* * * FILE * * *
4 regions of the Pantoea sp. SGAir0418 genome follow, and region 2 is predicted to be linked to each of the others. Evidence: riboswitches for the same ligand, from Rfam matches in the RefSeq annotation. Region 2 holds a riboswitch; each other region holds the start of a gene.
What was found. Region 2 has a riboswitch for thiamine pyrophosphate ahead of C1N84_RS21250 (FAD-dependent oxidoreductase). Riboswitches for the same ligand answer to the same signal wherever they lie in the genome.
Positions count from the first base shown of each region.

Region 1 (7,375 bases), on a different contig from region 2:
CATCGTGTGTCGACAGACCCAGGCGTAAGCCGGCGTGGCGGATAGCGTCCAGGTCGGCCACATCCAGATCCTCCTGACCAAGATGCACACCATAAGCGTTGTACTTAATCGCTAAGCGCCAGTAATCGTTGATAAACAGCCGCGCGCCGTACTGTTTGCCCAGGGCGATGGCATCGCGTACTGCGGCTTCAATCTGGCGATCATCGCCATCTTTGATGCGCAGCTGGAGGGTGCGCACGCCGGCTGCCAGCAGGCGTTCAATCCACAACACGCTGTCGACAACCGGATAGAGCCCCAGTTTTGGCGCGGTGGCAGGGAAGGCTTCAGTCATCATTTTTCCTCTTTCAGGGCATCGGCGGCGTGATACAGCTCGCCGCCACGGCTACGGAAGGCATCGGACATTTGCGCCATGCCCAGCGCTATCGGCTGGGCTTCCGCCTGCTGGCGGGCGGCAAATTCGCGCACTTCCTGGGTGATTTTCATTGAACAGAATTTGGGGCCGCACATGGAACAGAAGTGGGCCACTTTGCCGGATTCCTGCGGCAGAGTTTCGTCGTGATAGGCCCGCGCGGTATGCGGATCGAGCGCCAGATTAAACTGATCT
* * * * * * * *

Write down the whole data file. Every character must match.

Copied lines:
4 regions of the Pantoea sp. SGAir0418 genome follow, and region 2 is predicted to be linked to each of the others. Evidence: riboswitches for the same ligand, from Rfam matches in the RefSeq annotation. Region 2 holds a riboswitch; each other region holds the start of a gene.
What was found. Region 2 has a riboswitch for thiamine pyrophosphate ahead of C1N84_RS21250 (FAD-dependent oxidoreductase). Riboswitches for the same ligand answer to the same signal wherever they lie in the genome.
Positions count from the first base shown of each region.

Region 1 (7,375 bases), on a different contig from region 2:
CATCGTGTGTCGACAGACCCAGGCGTAAGCCGGCGTGGCGGATAGCGTCCAGGTCGGCCACATCCAGATCCTCCTGACCAAGATGCACACCATAAGCGTTGTACTTAATCGCTAAGCGCCAGTAATCGTTGATAAACAGCCGCGCGCCGTACTGTTTGCCCAGGGCGATGGCATCGCGTACTGCGGCTTCAATCTGGCGATCATCGCCATCTTTGATGCGCAGCTGGAGGGTGCGCACGCCGGCTGCCAGCAGGCGTTCAATCCACAACACGCTGTCGACAACCGGATAGAGCCCCAGTTTTGGCGCGGTGGCAGGGAAGGCTTCAGTCATCATTTTTCCTCTTTCAGGGCATCGGCGGCGTGATACAGCTCGCCGCCACGGCTACGGAAGGCATCGGACATTTGCGCCATGCCCAGCGCTATCGGCTGGGCTTCCGCCTGCTGGCGGGCGGCAAATTCGCGCACTTCCTGGGTGATTTTCATTGAACAGAATTTGGGGCCGCACATGGAACAGAAGTGGGCCACTTTGCCGGATTCCTGCGGCAGAGTTTCGTCGTGATAGGCCCGCGCGGTATGCGGATCGAGCGCCAGATTAAACTGATCT